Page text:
After seeing the Wii U and its touchpad controller revealed at Nintendo's E3 Press Conference, it was difficult to get an idea of what the system would hold from a gaming perspective. Sure, the visual power looked good and the controller itself featured a wide array of control functionality, but getting a feel for what the system could do from a practical standpoint would have to wait until I could get my hands on the system and experience it in action on the show floor.
When you first hold the actual Wii U controller in your hands, it's a bit of a shock to the system. It's just so vastly different from anything else you've likely used on a home video game console and its larger size is a bit staggering at first glance. The controller does feature a nice lip that runs along the upper section of the rear of the controller which does make it quite comfortable to hold, but it's obvious that this baby is going to take some time to get used to. The button alignments are fairly familiar to anyone who's played any of Nintendo's recent console offerings, but the inclusion of Circle Pads rather than the typical tilting analog sticks is a bit strange, not to mention the fact that the buttons are far too mushy.
The console itself looks extremely similar to the Wii system, but it does feature a much more rounded look and is significantly longer that the Wii, most likely due to housing a far greater number of components than its predecessor. Much like the controller, the button arrangement on the front of the console is similar to that of the Wii and even the ports found on the back of the system don't stray too far from what we've already seen before. Probably the biggest addition would have to be the HDMI port, finally signaling Nintendo's embracing of HD technology, something that should please fans who've been clamoring for a high-definition experience from their Nintendo console for the past few years.
Since no actual Nintendo title were playable for the system, it was up to the rather unique batch of demos the company had running on the Wii U console to show off the system's capabilities. The demo I had the opportunity to play was called Shield Pose and involved blocking arrows being shot from a band of ghostly pirates using the Wii U controller.
At the beginning of the demo, you're given a short tutorial that shows you how to use the Wii U controller as a shield in order to catch the barrage of arrows being shot at you from the various pirate ships. When you raise the controller, it acts as a targeting window that can be pointed in a variety of directions, depending on which direction the arrows are being fired from. The pirate leader gives you a heads-up as to which direction you'll need to face at the beginning of each round and then it's up to you to follow the commands to the rhythm of the music and then slam the arrows off of the screen by motioning the controller in a downward thrust. There's even a female announcer that will help you stay in tempo with the music.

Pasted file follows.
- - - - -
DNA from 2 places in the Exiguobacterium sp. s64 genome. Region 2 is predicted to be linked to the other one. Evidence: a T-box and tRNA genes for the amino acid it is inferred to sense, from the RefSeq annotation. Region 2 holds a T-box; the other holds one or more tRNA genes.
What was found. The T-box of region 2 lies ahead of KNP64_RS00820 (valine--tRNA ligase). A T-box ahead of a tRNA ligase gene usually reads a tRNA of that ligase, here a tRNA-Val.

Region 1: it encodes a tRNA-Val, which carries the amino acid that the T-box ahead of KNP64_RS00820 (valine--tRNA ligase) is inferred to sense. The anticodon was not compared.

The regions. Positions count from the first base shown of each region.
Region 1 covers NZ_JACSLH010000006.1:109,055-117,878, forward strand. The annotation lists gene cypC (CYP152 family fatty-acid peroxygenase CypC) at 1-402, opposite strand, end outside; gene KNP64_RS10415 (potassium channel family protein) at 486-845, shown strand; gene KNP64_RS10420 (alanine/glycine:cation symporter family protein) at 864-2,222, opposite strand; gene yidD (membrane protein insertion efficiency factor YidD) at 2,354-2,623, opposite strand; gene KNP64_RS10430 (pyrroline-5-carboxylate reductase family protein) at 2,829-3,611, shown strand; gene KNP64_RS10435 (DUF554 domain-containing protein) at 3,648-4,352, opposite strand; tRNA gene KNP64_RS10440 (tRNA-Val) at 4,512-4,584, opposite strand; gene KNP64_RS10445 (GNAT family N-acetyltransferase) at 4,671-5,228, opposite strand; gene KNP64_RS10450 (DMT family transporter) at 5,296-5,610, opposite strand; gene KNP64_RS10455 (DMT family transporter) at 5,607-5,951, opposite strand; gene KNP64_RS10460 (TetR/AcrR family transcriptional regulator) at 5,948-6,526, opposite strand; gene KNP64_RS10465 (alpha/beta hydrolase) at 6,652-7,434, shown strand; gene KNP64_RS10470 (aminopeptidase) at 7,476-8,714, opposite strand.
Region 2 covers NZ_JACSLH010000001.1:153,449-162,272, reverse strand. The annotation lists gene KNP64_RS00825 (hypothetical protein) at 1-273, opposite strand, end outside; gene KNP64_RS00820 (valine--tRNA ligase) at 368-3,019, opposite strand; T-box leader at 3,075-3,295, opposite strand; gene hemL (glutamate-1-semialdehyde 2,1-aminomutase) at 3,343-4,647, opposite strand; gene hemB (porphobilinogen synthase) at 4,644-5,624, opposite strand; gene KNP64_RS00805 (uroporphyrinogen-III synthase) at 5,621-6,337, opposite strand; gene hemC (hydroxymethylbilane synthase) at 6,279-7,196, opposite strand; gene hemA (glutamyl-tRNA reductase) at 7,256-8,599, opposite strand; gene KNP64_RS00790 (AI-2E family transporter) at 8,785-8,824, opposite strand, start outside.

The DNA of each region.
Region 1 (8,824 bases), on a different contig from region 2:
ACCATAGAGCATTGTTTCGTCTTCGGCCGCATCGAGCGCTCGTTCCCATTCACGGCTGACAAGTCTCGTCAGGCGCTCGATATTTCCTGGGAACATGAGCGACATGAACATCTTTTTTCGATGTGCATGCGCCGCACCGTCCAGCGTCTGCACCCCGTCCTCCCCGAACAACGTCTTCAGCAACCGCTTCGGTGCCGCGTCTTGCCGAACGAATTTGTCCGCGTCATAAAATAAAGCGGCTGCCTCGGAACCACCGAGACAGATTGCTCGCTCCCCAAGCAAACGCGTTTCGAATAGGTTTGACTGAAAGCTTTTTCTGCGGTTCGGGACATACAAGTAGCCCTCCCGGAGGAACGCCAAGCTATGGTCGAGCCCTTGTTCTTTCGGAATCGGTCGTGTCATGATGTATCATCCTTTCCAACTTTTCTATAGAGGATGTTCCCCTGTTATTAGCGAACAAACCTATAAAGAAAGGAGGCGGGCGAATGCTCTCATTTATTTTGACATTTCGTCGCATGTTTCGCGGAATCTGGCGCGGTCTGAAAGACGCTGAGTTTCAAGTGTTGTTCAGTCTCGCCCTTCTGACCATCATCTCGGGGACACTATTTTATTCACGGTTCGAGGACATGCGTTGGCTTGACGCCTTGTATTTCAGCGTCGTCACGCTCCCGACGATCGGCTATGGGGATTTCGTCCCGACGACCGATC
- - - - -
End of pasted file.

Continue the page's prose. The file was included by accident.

There's no denying that the mix of the TV screen and controller screen was quite unique. Even the surroundings would change based on which direction you were looking through the controller. If you aimed the controller at the sky, you'd see the moon, whereas looking directly at the screen would show you a version of what was already displaying on the HDTV in front of you as if you were looking through a window on the controller. You're even treated to a rather impressive display of the arrows sticking to your screen.
Once you've accumulated enough arrows, you're then asked to dance around while wildly shaking the Wii U controller in order to build up an energy blast that you'll eventually fire off at the pirate ship in front of you by thrusting the Wii U controller out towards the pirate ship. If you can complete all of these tasks, victory will be yours and the nagging undead pirates will be knocked off of the ship. Trust me, it sounds far more exciting than it actually was.
One of the highlights of the demo would have to be the visual presentation. Not only do you get some of the most silky smooth storybook-like visuals, but there are also some extremely flashy lighting effects used on the swinging lamps. Even the animations taking place onscreen were every bit as smooth and fluid as the individual graphical touches themselves. All in all, it was very nice to finally see a Nintendo console displaying in HD, something long overdue.
I'd be lying if I said I wasn't a little disappointed in the Wii U and while I see a lot of potential with the system, it's going to put an awful lot of pressure on developers to come up with creative uses for all of this unique technology which, as we've seen with the Wii, often leads to them spending all of their time tacking worthless uses for it on just for the sake of doing so. To be fair, I'll at least give it all a chance and wait until I get the chance to see and play some actual Nintendo games on the console before I pass too much judgement.